Sokol Surveys – Jam Band

Sokol Surveys – Jam Band

 

It may be hard to believe by looking at me now, but back in the ’60s and ’70s I was a bit of a wild child. I started playing keyboards in a garage band when I was 14 years old, graduated to playing in bars at the grand old age of 15, and by the age of 20 I was building sound and lighting systems for all the other bands in the area. My weapons of choice were a Hammond B3 organ with a Leslie speaker, Minimoog synthesizer, Rhodes piano, and an ARP String Ensemble. Those were the days.

Even though my engineering life was pretty tame during the day, I still rocked out on weekends by jumping through fireballs on stage in a chrome jumpsuit, with my hair long enough to pull back in a ponytail. So I wonder just how many of you out there also have a musical past, and maybe want to jam a bit with other musicians at a campground where you’re staying.

RV Travel has a really interesting program you can sign up for, creating a directory of RV Travel readers who are musicians, singers and performers, along with a list of what campground they’re heading to or are already parked at. Like to play folk songs like Peter, Paul and Mary? Then there’s a selection for that. How about bluegrass? Or classic rock like Springsteen? Hank Williams Sr. and Conway Twitty were two of my favorites when I played in a country band, so we’ll put country on the list. But I also loved and played Led Zeppelin and Santana, so there’s got to be a selection for that genre as well.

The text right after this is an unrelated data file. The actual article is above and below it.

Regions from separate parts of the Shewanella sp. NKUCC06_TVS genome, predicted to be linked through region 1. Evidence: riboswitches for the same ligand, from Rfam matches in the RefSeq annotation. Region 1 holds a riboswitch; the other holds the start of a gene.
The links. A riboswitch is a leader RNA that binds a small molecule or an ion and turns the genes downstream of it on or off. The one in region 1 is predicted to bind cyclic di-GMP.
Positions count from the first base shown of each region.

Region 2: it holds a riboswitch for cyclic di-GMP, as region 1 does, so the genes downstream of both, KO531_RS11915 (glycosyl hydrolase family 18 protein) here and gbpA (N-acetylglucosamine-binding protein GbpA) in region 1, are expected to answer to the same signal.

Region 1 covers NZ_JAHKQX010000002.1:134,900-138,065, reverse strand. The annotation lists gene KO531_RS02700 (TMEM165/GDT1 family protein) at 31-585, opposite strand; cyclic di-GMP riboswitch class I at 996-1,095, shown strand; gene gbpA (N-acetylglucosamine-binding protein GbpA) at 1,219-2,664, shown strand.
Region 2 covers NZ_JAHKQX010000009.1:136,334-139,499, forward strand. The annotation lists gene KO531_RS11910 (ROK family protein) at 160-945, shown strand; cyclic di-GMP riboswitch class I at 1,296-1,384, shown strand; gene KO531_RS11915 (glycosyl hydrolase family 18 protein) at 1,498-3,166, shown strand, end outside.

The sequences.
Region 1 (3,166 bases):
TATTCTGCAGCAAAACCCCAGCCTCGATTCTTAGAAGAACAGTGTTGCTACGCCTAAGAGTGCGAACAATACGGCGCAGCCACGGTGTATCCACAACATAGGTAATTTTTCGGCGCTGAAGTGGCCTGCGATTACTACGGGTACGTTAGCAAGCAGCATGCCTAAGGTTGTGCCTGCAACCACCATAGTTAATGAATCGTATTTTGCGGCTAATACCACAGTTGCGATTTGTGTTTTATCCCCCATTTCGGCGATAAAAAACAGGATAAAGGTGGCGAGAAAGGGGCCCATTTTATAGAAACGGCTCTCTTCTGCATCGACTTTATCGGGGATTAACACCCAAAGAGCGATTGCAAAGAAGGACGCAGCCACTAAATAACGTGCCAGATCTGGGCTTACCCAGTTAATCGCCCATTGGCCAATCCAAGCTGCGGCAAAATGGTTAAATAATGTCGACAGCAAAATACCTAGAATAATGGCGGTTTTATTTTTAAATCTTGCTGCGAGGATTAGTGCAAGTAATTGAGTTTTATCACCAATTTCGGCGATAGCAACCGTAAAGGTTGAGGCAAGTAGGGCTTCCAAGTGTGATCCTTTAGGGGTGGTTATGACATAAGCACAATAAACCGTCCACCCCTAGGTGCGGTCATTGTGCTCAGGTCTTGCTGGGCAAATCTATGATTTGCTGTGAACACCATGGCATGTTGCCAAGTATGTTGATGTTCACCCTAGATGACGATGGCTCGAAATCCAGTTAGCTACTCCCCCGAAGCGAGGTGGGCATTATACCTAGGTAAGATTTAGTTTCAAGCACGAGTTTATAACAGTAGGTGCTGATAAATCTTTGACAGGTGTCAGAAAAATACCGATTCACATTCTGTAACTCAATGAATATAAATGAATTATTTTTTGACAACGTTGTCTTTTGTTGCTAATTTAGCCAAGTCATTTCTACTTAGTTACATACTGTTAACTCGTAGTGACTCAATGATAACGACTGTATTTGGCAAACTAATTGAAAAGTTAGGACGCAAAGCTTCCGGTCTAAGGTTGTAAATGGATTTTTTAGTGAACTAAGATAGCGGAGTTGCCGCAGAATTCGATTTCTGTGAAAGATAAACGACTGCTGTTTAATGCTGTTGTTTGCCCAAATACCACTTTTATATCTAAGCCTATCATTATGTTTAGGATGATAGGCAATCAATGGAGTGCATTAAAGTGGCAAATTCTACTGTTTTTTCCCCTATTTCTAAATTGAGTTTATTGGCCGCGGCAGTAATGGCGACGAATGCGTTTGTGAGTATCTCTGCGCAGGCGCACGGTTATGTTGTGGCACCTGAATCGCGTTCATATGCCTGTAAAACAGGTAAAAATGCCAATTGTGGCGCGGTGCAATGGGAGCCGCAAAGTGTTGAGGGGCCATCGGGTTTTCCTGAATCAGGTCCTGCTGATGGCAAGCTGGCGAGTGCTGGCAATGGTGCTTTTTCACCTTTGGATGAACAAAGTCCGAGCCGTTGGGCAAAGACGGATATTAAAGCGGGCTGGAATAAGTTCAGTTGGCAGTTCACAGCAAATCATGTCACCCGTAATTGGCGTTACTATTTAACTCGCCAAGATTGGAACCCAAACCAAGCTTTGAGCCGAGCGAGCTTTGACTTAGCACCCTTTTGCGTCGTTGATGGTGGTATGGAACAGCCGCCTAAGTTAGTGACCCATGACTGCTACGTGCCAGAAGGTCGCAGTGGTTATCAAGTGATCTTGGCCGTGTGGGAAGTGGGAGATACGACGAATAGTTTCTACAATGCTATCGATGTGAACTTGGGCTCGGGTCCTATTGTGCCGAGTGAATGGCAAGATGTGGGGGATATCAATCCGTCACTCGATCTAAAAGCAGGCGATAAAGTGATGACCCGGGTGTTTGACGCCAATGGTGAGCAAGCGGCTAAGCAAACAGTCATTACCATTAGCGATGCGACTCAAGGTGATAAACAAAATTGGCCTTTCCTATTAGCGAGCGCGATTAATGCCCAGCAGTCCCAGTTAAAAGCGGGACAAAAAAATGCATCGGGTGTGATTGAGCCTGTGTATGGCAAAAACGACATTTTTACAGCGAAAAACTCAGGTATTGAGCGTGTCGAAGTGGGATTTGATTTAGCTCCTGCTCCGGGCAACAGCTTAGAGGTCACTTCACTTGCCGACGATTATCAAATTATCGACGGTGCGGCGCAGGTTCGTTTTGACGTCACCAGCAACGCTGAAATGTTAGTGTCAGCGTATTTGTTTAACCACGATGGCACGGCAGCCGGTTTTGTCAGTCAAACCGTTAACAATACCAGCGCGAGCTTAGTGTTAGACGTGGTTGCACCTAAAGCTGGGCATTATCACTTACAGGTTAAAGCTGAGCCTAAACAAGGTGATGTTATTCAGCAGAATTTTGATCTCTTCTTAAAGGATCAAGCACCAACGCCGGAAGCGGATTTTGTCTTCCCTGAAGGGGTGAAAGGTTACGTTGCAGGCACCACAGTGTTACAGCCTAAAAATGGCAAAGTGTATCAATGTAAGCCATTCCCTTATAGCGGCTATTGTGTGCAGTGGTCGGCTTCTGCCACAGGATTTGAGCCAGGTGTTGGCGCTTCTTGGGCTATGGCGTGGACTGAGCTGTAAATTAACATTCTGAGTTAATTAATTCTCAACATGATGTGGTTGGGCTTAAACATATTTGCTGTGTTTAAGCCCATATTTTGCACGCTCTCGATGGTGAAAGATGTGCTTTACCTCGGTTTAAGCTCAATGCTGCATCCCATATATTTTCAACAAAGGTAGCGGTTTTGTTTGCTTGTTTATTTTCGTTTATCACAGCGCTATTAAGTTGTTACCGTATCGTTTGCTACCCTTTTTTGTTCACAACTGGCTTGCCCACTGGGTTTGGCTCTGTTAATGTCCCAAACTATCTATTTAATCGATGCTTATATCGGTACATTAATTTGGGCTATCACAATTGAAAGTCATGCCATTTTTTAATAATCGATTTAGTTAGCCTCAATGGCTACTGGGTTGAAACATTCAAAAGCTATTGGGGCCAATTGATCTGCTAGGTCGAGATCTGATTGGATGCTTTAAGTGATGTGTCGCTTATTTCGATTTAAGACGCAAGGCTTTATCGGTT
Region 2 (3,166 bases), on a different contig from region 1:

What that means is that by bringing along a guitar or portable keyboard or even a cajón, you can have a fun time jamming at a campground while making a bunch of new musical friends. I don’t know about you, but I simply LOVE playing and singing with new musicians I’ve never met before.

But first, let’s take a survey and see if you’re interested. Then RV Travel will create the sign-up sheet which allows you to enter what instrument(s) you play, the type of music you like, and where you’ll be RVing. Then you can look up and contact the rest of your potential RV jam band. How’s that for some serious fun? 

The survey form may take a few seconds to load. So please stand by. 

So take the survey and let us know if you like the idea of an RV Travel music connection. If so, then we be jammin’. —Mike Sokol 

Let’s play safe out there….

Mike Sokol is an electrical and professional sound expert with 40 years in the industry. Visit NoShockZone.org for more electrical safety tips. His excellent book RV Electrical Safety is available at Amazon.com. For more info on Mike’s qualifications as an electrical expert, click here.

 

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9 thoughts on “Sokol Surveys – Jam Band

  1. Martine

    Sorry it occurred to me that the Southern Palms group meets during Snowbird season. Palms Hall is in the Palms section of SP while the 2-4 gathering is in the Sun section 😎

  2. Martine

    Southern Palms RV Resort in Eustis, Fl
    has two residents who sponsor Country & Bluegrass music (all talent levels) S,M,W,F&S from 2-4 pm located just a few sites into main entrance. Very enjoyable for both players & onlookers. Outsiders are welcome…some drive over an hour. Also Sunday nights in a Papms hall…music starts at 6pm